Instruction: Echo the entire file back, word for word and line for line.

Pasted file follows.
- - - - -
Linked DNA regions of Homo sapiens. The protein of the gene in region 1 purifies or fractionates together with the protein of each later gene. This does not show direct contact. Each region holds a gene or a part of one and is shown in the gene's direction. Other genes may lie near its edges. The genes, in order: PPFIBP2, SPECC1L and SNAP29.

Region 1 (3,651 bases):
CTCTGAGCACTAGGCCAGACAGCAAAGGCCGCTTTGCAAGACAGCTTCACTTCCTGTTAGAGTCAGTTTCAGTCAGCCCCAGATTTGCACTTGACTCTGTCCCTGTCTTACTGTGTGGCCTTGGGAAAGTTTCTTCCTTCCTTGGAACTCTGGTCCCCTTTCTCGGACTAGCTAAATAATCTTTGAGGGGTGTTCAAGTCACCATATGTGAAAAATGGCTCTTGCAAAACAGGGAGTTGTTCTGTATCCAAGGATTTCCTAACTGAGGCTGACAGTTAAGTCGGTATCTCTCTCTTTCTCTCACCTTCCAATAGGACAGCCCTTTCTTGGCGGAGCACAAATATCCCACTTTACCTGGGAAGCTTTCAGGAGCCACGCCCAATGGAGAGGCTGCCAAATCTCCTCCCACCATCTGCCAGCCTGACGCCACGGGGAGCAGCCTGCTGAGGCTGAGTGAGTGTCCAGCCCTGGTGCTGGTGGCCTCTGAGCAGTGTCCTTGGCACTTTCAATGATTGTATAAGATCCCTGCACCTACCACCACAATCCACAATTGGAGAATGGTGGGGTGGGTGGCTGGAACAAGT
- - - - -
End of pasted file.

Linked DNA regions of Homo sapiens. The protein of the gene in region 1 purifies or fractionates together with the protein of each later gene. This does not show direct contact. Each region holds a gene or a part of one and is shown in the gene's direction. Other genes may lie near its edges. The genes, in order: PPFIBP2, SPECC1L and SNAP29.

Region 1 (3,651 bases):
CTCTGAGCACTAGGCCAGACAGCAAAGGCCGCTTTGCAAGACAGCTTCACTTCCTGTTAGAGTCAGTTTCAGTCAGCCCCAGATTTGCACTTGACTCTGTCCCTGTCTTACTGTGTGGCCTTGGGAAAGTTTCTTCCTTCCTTGGAACTCTGGTCCCCTTTCTCGGACTAGCTAAATAATCTTTGAGGGGTGTTCAAGTCACCATATGTGAAAAATGGCTCTTGCAAAACAGGGAGTTGTTCTGTATCCAAGGATTTCCTAACTGAGGCTGACAGTTAAGTCGGTATCTCTCTCTTTCTCTCACCTTCCAATAGGACAGCCCTTTCTTGGCGGAGCACAAATATCCCACTTTACCTGGGAAGCTTTCAGGAGCCACGCCCAATGGAGAGGCTGCCAAATCTCCTCCCACCATCTGCCAGCCTGACGCCACGGGGAGCAGCCTGCTGAGGCTGAGTGAGTGTCCAGCCCTGGTGCTGGTGGCCTCTGAGCAGTGTCCTTGGCACTTTCAATGATTGTATAAGATCCCTGCACCTACCACCACAATCCACAATTGGAGAATGGTGGGGTGGGTGGCTGGAACAAGT